Once inside and behind a terminal, Maurice tells us to log on and give our personal data. Then he explains how to use the knob on our right. I believe the technical term he used was "dial." He wants us to twist the dial, which rests at "50" to the left toward 100 or to the right toward 0, at every point in the show in which we have a reaction. Afterward, he says, we will also fill out a lengthy opinion survey.
Maurice, a taskmaster, admonishes us to answer truthfully and "Please don't look down too often; you want to keep focus on the program. If there's any time during the show you want to tune out and stop watching, press this button, the X."
He then goes for the big reveal. The show we'll watch is a sitcom called "Friend Me." He tells us nothing more about the show. We will not see the title sequence, nor hear the theme song nor see any ads.
The lights dim and the laugh track begins.
It's a comedy about two 20-something tech geeks who move from Bloomington, Ind., to Los Angeles. to work for Google. This is a pilot, so we get some backstory and get to see them meet the supporting characters, a little person ("not a midget"), a blonde-bombshell ER doc, three online poker friends in Indiana and a stripper or two.
I'm not tempted to press the deathly "X" button, but my dial isn't going much past 60 at any time, either.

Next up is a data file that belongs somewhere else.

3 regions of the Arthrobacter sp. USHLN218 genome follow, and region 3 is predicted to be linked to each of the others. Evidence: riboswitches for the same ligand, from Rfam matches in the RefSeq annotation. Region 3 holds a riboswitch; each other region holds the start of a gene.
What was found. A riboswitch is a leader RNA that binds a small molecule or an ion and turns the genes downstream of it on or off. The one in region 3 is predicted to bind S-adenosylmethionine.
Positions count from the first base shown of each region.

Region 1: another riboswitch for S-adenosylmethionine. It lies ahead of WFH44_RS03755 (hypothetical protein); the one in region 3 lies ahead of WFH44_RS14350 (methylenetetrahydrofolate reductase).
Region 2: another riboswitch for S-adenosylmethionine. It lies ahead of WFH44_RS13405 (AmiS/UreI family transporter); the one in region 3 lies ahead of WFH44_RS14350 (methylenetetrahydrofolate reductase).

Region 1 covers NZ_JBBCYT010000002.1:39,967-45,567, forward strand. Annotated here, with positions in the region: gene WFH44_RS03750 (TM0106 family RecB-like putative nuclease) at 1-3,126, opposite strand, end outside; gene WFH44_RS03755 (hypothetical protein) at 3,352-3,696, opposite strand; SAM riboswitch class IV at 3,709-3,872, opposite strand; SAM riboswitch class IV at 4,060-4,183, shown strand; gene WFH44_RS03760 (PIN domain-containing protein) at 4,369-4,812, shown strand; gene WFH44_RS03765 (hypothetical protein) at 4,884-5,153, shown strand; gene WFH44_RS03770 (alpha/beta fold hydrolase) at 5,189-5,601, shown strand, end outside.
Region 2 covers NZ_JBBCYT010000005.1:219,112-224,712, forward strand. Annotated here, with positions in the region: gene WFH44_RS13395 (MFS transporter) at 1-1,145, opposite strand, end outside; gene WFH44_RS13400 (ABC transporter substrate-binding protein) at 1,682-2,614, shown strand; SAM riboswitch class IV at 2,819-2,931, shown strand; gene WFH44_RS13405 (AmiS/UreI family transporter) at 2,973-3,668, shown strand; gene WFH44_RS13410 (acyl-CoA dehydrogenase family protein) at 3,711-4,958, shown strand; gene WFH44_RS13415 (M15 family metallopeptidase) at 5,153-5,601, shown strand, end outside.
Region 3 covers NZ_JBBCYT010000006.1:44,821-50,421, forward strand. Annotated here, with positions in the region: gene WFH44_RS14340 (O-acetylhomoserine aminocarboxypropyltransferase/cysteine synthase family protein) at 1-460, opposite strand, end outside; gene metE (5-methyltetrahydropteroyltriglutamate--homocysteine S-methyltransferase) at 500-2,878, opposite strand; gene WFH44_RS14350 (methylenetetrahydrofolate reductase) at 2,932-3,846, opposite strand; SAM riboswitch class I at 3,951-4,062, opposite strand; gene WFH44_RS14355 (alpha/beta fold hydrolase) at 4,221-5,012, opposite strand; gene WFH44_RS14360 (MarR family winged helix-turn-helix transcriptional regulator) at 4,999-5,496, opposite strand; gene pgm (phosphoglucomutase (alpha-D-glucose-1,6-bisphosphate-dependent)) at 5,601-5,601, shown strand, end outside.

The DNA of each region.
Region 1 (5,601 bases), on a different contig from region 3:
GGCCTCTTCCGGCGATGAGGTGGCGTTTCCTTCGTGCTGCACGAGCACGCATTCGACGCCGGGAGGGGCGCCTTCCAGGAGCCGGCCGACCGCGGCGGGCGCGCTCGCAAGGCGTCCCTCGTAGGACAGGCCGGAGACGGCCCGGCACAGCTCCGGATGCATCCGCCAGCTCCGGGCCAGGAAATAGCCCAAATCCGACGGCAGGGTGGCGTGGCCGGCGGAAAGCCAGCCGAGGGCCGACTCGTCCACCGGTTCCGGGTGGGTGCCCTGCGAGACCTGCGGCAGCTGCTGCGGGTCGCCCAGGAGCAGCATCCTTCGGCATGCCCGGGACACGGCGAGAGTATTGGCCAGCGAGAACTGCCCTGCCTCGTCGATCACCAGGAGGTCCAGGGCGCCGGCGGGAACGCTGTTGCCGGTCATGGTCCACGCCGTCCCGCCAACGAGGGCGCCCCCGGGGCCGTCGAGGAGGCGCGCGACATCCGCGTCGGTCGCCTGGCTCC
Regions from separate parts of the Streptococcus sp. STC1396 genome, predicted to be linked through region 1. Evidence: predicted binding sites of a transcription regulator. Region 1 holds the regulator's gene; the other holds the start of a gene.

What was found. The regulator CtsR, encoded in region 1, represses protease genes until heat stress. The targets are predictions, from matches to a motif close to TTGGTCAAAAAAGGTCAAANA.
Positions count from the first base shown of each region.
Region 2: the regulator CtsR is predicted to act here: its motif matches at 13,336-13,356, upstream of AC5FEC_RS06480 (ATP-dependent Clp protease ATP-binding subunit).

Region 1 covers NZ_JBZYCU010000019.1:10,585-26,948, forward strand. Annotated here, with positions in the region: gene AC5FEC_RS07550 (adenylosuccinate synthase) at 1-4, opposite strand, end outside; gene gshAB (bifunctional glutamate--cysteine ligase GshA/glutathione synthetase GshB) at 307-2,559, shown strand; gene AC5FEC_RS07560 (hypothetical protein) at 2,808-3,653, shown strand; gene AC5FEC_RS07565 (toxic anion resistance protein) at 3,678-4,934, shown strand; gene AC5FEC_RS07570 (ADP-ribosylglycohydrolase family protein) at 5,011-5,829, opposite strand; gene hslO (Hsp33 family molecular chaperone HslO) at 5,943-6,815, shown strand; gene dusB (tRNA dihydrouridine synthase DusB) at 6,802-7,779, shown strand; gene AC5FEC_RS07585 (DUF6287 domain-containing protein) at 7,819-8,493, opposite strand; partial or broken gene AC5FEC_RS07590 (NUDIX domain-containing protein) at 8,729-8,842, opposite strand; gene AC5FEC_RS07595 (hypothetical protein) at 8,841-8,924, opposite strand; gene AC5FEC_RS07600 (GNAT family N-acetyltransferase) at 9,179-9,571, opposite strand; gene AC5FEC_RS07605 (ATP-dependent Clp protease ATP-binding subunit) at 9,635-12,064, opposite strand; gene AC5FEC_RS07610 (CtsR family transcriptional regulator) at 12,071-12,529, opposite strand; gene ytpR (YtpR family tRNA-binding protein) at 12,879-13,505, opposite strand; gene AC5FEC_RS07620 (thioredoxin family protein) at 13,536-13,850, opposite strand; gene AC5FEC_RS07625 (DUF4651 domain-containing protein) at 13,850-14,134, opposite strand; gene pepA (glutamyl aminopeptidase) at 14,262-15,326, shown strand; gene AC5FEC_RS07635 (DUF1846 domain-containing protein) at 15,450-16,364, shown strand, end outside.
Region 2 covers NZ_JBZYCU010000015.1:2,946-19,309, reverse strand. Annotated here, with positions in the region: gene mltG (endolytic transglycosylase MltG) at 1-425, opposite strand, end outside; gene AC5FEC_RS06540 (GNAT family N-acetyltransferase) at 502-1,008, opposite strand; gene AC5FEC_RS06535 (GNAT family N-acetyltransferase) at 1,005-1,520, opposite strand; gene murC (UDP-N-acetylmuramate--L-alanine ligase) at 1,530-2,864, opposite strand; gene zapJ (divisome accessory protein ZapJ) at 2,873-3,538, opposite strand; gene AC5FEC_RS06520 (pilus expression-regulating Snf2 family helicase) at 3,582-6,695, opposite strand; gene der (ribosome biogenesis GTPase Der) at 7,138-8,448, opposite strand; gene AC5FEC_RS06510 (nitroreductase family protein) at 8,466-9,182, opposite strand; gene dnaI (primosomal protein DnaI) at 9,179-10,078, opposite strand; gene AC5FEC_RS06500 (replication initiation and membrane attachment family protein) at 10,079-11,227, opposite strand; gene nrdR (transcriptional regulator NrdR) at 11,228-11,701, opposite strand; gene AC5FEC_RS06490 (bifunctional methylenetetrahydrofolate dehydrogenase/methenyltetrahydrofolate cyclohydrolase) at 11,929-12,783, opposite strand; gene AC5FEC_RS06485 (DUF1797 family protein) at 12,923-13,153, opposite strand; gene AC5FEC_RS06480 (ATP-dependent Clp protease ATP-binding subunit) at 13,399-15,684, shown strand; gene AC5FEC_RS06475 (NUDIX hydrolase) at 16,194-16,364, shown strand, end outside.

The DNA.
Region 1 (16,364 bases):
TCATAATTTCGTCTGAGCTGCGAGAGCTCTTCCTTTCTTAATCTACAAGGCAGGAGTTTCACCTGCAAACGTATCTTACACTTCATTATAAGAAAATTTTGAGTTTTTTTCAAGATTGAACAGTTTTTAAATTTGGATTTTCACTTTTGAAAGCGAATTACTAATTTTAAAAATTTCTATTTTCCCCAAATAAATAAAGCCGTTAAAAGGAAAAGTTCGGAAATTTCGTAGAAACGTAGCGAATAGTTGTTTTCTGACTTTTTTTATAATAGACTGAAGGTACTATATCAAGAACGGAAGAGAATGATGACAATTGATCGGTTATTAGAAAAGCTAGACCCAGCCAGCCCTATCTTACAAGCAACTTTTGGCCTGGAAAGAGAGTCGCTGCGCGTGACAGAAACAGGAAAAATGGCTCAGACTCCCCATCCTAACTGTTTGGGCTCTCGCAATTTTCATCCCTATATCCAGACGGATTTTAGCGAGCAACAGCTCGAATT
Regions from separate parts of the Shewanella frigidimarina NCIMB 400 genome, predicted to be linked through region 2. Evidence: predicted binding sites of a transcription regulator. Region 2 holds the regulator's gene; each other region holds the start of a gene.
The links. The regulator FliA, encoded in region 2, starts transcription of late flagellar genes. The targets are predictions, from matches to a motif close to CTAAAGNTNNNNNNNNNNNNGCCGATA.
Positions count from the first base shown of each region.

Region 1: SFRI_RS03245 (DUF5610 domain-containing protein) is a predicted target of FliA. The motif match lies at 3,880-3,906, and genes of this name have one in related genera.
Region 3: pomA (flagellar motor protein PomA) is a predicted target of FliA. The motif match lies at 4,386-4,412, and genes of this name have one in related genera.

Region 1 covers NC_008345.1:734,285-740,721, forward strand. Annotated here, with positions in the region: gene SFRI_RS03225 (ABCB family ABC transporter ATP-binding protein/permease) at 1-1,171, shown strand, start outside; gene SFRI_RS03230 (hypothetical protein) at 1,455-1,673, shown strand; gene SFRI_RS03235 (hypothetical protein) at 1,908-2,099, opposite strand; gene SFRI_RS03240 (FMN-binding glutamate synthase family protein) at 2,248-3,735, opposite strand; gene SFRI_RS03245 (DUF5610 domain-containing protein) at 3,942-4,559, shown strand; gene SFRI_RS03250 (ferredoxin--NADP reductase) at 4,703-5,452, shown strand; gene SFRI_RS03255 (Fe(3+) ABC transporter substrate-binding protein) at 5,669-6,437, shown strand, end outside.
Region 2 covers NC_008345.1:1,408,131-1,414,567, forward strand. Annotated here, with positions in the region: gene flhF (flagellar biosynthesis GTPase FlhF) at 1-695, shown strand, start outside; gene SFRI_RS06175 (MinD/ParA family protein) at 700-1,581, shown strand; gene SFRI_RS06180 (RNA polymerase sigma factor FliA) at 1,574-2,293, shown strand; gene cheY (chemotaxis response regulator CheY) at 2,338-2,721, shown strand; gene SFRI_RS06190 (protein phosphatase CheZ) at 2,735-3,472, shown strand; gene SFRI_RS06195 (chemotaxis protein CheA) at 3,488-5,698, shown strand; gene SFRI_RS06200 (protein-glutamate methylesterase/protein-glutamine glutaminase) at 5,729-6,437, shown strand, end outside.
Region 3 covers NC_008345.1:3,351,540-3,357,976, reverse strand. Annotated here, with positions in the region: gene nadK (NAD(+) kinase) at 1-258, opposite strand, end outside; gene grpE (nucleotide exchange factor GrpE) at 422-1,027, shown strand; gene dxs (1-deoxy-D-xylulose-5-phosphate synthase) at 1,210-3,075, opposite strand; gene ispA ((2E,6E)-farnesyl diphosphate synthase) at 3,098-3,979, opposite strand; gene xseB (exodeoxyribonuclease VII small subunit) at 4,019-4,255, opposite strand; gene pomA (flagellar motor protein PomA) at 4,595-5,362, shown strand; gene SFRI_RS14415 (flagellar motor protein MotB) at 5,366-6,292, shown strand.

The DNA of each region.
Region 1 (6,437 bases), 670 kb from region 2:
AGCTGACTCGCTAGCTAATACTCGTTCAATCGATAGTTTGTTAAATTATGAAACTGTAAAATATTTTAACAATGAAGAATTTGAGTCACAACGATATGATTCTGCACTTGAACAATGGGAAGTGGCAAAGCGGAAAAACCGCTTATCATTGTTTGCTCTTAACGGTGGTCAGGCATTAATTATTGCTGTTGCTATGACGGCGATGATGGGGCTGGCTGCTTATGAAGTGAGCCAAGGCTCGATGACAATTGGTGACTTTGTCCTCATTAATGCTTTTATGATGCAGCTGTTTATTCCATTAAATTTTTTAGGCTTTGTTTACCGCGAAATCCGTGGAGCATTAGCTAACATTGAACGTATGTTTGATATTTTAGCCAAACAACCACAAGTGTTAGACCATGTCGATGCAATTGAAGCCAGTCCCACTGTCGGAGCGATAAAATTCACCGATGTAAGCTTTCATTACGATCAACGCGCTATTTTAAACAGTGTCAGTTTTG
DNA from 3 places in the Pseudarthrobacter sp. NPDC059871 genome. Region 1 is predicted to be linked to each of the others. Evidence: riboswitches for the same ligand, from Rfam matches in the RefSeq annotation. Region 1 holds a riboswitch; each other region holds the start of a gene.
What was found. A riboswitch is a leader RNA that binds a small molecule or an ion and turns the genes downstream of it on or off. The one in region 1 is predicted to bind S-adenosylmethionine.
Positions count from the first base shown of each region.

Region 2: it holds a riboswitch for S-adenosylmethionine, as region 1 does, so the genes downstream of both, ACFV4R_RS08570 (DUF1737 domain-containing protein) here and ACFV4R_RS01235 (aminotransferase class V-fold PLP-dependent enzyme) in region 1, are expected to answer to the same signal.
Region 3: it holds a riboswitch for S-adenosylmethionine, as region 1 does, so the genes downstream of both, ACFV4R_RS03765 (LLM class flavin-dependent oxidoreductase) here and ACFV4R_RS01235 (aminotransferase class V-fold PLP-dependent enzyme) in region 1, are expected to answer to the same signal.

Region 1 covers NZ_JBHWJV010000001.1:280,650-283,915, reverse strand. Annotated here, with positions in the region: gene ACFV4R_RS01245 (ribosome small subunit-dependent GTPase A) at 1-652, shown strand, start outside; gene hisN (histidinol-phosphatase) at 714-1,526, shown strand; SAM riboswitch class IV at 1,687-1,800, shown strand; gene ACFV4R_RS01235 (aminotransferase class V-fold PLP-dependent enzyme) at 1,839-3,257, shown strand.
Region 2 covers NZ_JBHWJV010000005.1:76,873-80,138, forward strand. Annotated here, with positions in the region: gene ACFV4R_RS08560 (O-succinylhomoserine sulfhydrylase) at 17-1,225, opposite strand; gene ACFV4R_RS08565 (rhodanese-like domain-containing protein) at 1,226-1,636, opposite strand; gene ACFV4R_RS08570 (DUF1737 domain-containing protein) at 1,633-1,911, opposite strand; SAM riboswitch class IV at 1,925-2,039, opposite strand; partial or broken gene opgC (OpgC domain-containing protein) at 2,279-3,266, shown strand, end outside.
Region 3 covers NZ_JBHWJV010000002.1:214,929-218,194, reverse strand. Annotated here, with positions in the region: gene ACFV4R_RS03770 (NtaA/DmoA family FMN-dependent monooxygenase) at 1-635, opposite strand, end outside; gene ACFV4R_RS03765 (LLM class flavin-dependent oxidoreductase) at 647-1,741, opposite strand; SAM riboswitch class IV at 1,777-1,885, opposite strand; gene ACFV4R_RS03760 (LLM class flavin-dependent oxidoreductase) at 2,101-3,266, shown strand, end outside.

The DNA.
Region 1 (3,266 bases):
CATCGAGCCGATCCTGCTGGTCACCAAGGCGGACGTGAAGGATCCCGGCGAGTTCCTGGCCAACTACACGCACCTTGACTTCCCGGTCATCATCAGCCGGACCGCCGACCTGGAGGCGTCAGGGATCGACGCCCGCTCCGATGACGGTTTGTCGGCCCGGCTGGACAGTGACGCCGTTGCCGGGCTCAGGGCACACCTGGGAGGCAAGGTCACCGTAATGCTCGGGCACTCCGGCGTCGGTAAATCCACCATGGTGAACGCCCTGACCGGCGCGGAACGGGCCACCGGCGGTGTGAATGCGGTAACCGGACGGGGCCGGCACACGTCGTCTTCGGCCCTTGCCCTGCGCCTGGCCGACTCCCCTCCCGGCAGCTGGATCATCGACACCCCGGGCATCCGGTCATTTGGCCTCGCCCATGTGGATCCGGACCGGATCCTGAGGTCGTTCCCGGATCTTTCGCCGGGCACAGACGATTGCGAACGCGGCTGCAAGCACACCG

Here's some sample dialogue (reconstructed from memory; I wasn't taking notes):
Rob (young, fresh-scrubbed techie in a coffee shop after a meet-cute with Julia, a young, fresh-scrubbed doctor): "How are you supposed to meet new people anymore? Everybody's so busy tweeting and updating their Facebook status. One person can't focus on another for 10 seconds without – "
Julia (glancing down at her buzzing smartphone): "I gotta go."
(Cue laugh track.)
Afterward, the electronic survey asks about each character and the show's premise, with questions such as "How do you find the character Rob? Silly, in a good way; Silly, in a bad way; Annoying; Friendly; Boring "
Then we're asked if the plot confused us or was hard to follow. (Heck, it's a sitcom, not "Finnegan's Wake." Of course we could follow.) Then, we're asked to rate current shows we watch and reveal our viewing habits, such as how often we use the DVR and what times of day we watch TV live.
I debrief Don and Kate afterward. Don shrugs and says, "If it winds up on TV, I'll probably give it a couple of episodes."
I'm not so sure. I return the next morning to Television City to take part in another screening, this time with proctor Patricia.
But when she announces we'll be seeing "Friend Me," I slump in my seat and endure another 20 minutes of techies, "little people" and strippers.
The man next to me this time, Dan Pagan of Hayward, likes it much better than I, saying, "When you walk into a coffee shop, that's the way everybody is, staring at a screen. They nailed it. Perfect."
I think about CBS honchos agonizing over whether to place the show on the fall schedule. I hope they have plenty of Maalox. A few days later, Googling "Friend Me," I find a Hollywood Reporter story from Dec. 6, stating "Friend Me" was shelved from CBS' midseason lineup because one of its creators had died.
" 'Friend Me's' run will be announced at a later date," the story says.
Not until they pore over my insightful data, of course.